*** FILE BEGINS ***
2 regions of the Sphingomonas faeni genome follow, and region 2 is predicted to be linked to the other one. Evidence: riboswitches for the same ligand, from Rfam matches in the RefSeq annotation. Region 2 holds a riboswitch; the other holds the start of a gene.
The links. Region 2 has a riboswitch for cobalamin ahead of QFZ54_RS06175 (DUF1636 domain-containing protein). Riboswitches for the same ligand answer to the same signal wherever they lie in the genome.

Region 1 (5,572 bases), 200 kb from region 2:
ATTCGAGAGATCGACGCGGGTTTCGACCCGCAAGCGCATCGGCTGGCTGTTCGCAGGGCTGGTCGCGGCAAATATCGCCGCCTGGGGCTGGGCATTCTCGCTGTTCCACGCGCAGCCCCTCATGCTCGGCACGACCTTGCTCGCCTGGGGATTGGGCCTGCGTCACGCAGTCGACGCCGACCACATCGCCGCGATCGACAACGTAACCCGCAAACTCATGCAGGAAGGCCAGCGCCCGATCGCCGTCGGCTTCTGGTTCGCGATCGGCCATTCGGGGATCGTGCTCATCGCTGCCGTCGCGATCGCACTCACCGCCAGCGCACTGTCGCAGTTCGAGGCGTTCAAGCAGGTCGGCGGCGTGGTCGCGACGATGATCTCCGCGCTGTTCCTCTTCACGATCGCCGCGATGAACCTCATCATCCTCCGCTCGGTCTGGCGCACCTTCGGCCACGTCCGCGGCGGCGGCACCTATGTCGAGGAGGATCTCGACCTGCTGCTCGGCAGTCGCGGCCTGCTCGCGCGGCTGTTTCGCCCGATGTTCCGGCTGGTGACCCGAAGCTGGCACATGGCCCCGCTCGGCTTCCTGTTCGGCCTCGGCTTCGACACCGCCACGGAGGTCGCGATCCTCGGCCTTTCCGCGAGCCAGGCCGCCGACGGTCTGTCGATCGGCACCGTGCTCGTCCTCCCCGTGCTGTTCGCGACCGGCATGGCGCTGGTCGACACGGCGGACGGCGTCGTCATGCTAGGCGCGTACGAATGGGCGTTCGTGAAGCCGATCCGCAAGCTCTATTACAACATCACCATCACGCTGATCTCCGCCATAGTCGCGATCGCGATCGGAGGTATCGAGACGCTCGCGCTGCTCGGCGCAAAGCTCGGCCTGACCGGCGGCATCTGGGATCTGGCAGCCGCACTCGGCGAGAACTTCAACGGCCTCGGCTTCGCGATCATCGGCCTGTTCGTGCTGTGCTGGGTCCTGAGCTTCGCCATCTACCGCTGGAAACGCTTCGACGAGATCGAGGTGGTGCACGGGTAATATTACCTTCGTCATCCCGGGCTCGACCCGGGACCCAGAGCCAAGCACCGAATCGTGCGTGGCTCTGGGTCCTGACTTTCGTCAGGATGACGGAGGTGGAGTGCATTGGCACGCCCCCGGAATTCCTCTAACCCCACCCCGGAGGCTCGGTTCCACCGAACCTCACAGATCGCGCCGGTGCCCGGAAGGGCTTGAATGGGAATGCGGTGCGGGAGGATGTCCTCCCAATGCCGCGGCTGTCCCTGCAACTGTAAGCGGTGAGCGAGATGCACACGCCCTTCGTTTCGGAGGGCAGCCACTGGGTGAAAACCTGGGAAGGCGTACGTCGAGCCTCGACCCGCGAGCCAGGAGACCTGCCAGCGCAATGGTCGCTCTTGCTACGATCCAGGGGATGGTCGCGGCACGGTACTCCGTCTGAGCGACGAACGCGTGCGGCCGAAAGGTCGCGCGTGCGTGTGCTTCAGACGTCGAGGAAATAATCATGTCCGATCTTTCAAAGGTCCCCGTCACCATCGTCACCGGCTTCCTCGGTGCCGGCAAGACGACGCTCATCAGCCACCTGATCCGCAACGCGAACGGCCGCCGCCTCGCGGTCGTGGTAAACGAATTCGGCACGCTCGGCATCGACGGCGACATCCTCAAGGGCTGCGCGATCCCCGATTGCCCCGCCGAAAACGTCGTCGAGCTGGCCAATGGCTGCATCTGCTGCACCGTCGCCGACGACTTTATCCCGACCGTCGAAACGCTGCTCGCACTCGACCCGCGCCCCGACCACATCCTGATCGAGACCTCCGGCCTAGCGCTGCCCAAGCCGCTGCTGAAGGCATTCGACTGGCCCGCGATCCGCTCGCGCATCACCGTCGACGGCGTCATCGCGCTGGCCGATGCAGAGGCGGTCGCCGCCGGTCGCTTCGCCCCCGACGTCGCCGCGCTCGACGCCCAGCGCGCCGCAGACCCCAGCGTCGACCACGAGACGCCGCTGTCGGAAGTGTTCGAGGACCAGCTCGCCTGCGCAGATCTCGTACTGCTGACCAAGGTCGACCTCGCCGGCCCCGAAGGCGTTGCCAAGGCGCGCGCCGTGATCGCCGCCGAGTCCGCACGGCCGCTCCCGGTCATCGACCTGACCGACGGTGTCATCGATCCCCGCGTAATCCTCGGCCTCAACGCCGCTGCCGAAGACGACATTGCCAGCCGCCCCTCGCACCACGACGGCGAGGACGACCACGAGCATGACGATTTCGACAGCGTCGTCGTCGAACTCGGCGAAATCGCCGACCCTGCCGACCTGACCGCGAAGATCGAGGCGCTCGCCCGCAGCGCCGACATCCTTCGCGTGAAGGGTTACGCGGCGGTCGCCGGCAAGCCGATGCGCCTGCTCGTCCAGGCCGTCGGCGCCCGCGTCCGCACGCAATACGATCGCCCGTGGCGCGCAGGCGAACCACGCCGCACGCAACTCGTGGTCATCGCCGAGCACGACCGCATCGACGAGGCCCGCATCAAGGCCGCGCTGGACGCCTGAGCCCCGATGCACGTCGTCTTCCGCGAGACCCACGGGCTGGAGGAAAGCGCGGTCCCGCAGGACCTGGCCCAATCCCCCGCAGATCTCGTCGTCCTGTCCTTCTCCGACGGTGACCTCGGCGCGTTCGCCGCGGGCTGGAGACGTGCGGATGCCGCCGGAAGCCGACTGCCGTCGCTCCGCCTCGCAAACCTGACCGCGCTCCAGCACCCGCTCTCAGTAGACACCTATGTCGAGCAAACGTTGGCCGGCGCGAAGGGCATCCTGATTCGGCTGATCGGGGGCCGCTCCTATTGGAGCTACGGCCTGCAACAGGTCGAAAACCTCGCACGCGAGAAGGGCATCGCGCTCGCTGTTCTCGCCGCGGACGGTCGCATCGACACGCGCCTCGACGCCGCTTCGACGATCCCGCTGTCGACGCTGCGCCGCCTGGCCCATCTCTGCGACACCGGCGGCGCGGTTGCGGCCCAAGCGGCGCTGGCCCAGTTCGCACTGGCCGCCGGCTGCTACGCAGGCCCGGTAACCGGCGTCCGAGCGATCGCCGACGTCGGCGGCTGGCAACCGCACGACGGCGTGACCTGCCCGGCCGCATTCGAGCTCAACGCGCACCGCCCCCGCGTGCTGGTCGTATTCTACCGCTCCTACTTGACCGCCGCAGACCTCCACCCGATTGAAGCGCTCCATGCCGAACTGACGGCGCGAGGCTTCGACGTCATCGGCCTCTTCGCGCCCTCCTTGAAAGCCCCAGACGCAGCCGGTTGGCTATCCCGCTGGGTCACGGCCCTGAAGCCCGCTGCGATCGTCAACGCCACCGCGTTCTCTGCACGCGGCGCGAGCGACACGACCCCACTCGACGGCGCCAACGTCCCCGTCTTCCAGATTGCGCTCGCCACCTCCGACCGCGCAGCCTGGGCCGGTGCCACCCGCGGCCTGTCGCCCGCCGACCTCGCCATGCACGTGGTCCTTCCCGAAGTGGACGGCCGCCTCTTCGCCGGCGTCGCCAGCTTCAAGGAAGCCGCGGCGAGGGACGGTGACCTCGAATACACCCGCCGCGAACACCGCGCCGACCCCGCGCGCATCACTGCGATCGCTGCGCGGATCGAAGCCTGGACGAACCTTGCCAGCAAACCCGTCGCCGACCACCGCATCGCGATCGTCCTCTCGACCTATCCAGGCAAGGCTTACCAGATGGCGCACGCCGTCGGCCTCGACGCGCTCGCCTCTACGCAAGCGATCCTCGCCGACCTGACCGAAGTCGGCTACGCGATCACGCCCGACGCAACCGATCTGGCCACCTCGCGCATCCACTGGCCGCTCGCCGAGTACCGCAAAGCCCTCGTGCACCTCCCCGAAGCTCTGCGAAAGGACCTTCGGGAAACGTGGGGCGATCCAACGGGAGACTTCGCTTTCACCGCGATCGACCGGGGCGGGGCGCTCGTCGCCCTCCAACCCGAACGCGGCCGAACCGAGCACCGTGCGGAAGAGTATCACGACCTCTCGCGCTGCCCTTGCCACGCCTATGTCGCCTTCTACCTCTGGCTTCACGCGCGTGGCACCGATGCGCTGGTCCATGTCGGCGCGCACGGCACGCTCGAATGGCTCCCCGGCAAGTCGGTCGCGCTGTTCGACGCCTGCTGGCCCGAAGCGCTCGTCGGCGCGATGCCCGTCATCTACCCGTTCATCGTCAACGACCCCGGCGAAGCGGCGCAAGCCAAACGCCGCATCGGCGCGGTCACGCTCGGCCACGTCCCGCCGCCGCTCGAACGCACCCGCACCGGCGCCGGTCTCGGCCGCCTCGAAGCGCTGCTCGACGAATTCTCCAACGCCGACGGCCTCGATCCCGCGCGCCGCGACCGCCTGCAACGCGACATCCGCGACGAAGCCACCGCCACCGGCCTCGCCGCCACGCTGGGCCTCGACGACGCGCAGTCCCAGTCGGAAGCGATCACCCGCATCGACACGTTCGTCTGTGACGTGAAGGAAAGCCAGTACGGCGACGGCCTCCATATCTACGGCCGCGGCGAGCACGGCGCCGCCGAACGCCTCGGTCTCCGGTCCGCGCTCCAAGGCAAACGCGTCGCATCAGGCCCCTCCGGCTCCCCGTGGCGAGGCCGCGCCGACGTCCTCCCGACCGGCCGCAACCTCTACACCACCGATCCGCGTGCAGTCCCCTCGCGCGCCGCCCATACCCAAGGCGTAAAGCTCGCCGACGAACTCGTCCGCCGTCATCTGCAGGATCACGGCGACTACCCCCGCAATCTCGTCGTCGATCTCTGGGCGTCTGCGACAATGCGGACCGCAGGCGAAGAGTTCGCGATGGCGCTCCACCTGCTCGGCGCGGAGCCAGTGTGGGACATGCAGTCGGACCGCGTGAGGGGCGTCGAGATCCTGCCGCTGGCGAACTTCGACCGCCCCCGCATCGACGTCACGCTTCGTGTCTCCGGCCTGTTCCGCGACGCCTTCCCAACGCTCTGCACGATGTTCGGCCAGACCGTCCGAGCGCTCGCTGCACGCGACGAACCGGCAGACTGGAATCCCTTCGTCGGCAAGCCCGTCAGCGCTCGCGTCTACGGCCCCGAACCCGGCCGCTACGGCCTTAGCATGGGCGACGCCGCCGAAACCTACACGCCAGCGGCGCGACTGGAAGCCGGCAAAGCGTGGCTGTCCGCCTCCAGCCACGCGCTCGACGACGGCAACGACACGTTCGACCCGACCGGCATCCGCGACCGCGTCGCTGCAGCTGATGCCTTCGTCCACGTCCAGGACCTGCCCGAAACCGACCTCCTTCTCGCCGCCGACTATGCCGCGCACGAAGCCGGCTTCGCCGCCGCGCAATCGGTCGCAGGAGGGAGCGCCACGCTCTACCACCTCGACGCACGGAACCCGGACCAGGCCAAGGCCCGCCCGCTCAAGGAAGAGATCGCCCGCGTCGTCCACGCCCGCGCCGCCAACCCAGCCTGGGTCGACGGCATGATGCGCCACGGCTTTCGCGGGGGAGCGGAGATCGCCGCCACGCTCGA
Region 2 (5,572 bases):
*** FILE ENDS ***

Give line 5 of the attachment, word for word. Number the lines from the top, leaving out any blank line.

Region 2 (5,572 bases):